“CGGC will develop the project and assist with the fund raising,” Caleb Dengu, chairman of Rio Energy Ltd said last week. The power plant at Sengwa will be constructed in four phases of about 700 megawatts each, bringing total capacity to 2,800 megawatts.
“We have coal reserves to support a 10,000 megawatt plant at Sengwa,” Dengu said.
A 250 kilometer (155-mile) pipeline will carry water from Lake Kariba to Sengwa. The pipeline, and a 420 kilovolt-ampere power line, will be built by PowerChina, said Dengu. The first phase of the project will cost about $1.2 billion, he added.
The Industrial and Commercial Bank of China has given a formal expression of interest in the project and is negotiating with Sinosure, also known as the China Export and Credit Insurance Corp, to cover country risk insurance costs, Dengu told Bloomberg.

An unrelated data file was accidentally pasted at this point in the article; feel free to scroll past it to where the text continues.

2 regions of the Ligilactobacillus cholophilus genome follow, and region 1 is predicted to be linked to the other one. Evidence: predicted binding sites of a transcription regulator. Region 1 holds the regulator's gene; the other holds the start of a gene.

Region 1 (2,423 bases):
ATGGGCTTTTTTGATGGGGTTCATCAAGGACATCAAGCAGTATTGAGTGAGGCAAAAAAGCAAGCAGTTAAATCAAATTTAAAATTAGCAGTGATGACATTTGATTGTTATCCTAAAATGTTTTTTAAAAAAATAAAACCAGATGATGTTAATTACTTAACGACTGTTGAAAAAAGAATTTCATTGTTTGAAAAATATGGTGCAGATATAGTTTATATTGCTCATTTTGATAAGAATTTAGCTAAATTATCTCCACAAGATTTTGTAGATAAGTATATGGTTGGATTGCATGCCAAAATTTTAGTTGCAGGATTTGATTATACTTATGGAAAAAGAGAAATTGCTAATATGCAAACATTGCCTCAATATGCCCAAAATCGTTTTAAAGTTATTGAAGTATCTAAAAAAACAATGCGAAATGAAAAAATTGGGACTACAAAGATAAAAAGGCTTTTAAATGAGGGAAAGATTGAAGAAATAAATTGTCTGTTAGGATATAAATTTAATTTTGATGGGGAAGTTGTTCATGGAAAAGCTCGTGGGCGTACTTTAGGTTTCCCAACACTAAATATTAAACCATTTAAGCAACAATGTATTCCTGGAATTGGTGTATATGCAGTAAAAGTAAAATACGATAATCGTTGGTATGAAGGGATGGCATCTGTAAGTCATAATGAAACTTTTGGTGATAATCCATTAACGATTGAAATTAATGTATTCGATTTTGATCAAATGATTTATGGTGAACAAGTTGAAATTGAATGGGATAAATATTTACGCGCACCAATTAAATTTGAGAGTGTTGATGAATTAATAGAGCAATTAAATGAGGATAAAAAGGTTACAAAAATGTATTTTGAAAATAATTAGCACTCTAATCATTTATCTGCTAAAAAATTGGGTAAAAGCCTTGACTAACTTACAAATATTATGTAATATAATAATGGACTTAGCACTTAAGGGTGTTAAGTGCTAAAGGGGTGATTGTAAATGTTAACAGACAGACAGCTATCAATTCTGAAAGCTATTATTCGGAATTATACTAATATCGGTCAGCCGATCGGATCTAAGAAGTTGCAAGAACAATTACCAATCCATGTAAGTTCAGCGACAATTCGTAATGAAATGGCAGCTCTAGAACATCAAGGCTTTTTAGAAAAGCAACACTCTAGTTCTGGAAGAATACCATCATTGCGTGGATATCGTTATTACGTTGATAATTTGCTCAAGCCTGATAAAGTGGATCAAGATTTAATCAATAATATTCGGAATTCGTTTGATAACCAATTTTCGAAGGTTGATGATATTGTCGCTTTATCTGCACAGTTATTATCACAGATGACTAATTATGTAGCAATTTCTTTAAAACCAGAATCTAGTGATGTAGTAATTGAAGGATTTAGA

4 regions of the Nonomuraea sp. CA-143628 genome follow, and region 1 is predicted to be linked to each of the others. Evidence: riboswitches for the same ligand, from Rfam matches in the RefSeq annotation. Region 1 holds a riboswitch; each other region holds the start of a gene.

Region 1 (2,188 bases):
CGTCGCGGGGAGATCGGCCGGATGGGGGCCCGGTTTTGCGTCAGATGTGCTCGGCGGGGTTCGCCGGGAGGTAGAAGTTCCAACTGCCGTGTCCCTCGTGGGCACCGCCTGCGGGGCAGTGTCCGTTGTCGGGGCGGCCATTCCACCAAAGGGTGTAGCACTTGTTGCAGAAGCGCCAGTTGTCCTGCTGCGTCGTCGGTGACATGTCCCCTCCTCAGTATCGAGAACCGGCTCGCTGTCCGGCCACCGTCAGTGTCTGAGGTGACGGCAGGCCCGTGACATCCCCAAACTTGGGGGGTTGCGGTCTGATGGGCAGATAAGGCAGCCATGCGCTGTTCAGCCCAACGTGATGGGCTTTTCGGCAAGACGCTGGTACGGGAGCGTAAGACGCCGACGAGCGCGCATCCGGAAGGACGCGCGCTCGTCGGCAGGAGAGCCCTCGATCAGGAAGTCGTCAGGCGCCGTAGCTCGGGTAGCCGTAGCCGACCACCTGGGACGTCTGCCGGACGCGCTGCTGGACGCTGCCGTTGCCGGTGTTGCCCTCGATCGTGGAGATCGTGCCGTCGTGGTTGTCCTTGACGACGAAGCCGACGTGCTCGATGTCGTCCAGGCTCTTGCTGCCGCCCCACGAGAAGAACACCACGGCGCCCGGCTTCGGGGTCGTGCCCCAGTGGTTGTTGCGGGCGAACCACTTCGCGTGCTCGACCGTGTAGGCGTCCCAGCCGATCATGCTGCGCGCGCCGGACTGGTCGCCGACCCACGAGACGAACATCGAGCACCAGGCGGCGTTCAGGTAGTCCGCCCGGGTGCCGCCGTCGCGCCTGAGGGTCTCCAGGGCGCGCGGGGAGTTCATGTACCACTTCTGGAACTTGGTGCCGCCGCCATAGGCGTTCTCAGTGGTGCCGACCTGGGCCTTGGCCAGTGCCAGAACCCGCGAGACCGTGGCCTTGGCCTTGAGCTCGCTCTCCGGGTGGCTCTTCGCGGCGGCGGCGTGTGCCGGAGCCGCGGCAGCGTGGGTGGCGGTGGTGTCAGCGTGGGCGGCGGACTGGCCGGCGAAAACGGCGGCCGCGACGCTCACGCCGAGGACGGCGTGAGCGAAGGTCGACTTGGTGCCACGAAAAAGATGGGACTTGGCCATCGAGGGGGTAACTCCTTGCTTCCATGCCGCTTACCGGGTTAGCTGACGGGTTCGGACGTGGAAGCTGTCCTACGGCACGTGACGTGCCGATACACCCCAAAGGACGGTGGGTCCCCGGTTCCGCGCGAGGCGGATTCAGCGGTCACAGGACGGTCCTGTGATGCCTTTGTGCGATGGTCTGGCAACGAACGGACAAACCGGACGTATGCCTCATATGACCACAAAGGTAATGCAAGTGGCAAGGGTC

Zimbabwe generates and imports about 1,300 megawatts of electricity, short of its 2,200 megawatt demand. Daily power outages have hampered industrial capacity for almost two decades.
A two-year drought blighted the country’s Kariba thermal power plant by draining the reservoir, while aging equipment at its main Hwange thermal plant causes incessant breakdowns and outages that see many consumers receiving only eight hours of power a day.
RioZim was spun off from Rio Tinto Plc in 2004. London-based Rio initially retained a stake in diamond mines and Sengwa before selling those to RioZim in 2015.Post published in: Business